Auburn Avenue Auburn Avenue • Black historic district• which Black historic houseddistrict which housed several successful black-owned several successful black-owned businesses businesses • houses birth home of • houses Dr. Martin birth Luther home of Dr. Martin Luther King Jr. King Jr.



Atlanta Race1906 Riot Atlanta Race Riot • ATL business district•downtown ATL business was district downtown was racially integrated racially integrated • racial and competitive • racial tensions and competitive caused tensions caused blacks to migrate to safer blacks areas to migrate outsideto safer areas outside of downtown, such as of AUC downtown, and Sweet such as AUC and Sweet Auburn Auburn

land first settled c.1865 by Union land troops, first settled by Union troops, and quickly progressed and being quickly progressed being located SE of downtown located Atlanta SE of downtown Atlanta near the Georgia Railroad near the Georgia Railroad

the Martin Luther King, Jr. National Historic Park was


West Atlanta and Gentrification

established at the center of the district and is a notable tourist destination in the city. Coretta Scott King founded

One cannot consider the socioeconomic and geographic

the MLK Community Center in 1976 (Rutheiser, 1996),

state of Atlanta without discussing its infamous West

which is one of the most visited in parks in the National

End. Situated just west of Interstate 75/85, it has

Parks System. At this site also rests the original and

housed many African American neighborhoods since

reconstructed Ebenezer Baptist Church, the Church

post-Civil War. In 1920, Black entrepreneur Herman

where Dr. King ministered. Additionally, Dr. King and Mrs.

Perry purchased three hundred acres in the West for the

King’s burial resting places lie upon a water feature at

development of housing for the emerging Black middle

the park, as a further exercise of salutation to these two

class, as a means to providing hospitality living in a time

distinguished Civil Rights activists.

where racial tensions still prevailed.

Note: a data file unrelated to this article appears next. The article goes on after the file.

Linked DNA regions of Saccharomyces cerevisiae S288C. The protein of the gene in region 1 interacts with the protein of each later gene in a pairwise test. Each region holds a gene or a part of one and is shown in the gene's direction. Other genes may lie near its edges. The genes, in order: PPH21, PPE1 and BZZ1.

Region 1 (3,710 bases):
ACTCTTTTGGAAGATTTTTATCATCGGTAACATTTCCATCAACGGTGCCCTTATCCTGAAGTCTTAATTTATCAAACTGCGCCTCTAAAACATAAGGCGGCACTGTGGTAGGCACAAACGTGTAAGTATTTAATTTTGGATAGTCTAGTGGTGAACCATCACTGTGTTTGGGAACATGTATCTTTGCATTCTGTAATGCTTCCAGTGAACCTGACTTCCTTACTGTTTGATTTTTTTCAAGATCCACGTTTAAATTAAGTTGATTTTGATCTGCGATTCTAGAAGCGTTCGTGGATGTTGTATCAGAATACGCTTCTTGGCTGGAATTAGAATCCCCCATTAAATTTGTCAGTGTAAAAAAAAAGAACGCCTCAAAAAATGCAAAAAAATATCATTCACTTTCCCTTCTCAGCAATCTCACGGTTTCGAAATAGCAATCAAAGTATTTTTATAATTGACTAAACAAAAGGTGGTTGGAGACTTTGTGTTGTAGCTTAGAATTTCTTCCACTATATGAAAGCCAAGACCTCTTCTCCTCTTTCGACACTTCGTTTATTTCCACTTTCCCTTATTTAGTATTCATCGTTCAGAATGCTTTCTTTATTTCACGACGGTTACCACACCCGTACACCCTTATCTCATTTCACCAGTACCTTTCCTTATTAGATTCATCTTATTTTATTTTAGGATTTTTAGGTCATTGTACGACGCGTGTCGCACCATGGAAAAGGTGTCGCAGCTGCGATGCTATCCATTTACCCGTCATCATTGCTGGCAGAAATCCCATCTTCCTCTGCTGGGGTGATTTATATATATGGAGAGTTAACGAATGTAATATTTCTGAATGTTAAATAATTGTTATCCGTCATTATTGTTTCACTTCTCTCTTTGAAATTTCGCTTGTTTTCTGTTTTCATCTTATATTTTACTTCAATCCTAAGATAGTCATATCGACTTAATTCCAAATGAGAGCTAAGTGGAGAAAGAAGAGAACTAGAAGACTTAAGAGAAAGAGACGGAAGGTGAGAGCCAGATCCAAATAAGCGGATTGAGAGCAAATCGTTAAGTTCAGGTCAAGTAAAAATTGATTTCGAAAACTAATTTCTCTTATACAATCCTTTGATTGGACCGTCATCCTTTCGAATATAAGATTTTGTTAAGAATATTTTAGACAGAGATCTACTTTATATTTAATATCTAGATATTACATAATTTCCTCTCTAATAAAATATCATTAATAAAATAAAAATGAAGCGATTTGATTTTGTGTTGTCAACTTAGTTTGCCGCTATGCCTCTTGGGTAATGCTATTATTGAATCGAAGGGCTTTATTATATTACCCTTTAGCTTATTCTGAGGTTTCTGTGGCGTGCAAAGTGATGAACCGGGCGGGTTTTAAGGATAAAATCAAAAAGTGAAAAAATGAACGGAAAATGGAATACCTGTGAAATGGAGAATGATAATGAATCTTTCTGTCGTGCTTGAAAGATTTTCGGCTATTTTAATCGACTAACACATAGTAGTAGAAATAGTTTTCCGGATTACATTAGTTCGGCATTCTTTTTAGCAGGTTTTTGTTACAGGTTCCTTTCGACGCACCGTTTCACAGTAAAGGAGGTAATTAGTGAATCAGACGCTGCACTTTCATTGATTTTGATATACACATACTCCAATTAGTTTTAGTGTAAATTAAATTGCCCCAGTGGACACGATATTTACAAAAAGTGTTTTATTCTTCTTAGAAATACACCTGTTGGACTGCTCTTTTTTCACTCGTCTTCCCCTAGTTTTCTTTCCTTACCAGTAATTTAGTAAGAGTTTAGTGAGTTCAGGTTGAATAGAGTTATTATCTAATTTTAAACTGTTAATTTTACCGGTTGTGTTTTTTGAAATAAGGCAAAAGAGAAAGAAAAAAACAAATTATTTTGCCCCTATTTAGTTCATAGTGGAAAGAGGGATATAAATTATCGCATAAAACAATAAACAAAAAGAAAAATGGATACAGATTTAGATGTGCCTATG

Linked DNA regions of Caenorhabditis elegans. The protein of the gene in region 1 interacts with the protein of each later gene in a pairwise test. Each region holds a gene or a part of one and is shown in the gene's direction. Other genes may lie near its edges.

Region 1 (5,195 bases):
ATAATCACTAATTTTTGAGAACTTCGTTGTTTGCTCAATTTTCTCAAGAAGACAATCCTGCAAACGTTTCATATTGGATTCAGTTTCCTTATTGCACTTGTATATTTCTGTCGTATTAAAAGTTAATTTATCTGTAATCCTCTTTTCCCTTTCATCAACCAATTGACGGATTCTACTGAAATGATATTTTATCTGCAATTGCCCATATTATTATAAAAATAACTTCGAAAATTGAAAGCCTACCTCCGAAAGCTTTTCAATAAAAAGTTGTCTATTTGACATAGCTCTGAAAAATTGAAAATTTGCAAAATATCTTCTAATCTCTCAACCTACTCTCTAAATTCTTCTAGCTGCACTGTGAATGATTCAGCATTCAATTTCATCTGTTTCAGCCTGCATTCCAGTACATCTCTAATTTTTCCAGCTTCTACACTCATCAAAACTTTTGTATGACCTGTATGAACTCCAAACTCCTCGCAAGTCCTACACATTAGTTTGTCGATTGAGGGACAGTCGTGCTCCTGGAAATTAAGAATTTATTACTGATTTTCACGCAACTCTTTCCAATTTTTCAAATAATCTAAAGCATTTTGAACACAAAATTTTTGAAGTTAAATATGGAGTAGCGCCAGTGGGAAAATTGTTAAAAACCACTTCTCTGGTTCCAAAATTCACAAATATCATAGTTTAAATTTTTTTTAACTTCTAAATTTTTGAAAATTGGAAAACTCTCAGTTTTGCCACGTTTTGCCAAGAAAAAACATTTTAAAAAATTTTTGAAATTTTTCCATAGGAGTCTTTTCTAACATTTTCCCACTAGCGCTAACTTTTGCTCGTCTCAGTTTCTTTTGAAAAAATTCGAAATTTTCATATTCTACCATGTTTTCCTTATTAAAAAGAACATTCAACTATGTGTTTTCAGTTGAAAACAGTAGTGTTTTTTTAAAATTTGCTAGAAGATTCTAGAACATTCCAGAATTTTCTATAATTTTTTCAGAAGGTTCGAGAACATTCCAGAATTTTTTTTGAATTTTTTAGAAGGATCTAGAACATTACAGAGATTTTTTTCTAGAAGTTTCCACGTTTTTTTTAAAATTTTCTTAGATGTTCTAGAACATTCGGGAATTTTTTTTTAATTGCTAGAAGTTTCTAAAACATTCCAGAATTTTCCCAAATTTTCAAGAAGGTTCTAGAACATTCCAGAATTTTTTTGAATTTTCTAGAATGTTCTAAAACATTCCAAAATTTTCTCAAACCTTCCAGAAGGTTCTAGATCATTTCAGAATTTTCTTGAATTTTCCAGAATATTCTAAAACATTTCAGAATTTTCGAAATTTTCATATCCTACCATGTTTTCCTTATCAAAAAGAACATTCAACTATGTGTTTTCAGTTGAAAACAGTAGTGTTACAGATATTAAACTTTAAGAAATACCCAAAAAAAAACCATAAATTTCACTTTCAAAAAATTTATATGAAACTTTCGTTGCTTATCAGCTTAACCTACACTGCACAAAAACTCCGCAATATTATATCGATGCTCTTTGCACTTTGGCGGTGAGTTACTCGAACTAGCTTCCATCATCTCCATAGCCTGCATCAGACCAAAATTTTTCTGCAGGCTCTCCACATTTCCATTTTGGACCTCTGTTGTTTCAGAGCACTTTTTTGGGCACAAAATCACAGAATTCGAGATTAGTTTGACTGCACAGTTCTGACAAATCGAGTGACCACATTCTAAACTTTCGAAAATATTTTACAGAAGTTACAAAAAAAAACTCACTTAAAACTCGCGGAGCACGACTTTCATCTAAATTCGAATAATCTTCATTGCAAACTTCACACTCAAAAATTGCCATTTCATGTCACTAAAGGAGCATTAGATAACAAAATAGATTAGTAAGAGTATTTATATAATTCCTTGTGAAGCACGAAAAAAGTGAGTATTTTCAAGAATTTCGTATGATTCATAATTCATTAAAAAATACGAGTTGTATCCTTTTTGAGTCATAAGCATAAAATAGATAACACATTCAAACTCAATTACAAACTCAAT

Today, visitors and passersby can still make out the

At an AIA seminar, Andre Perry, a fellow of the

remnants of the once-flourishing Black district. A

Metropolitan Policy Program at Brookings Institution,

celebratory Heritage Festival, founded in the 1990s,

discussed his study of Black cities, largely located in the

commemorates the successes of Black enterprise in

Deep South and the East Coast. He stressed that factors

Atlanta. However, much of the innovation through African

such as substantive “White flight” and redlining have

American entrepreneurship has been lost in the past few

contributed to the geographical displacement of African


Americans, with policies working to devalue their homes and neighborhoods. Westside Atlanta has continually been subjected to gentrification efforts, Bankhead being the most notorious of Black neighborhoods once known

| 32

for high crime rates. Today, this area is substantively

the city of atlanta

49 | 50

more welcoming to the “general population”, but has

Sosan discusses can be witnessed. An “ideal articulation

lost the vitality of its Black residents. VOXATL, a local

of space” (Sosan, 2018, 34) that she speaks upon

news outlet, cites the U.S. Census Bureau’s findings that

provides for a substantial idealized analysis of a very real

from 1990 to 2016, the African-American population

phenomenon such as gentrification and displacement.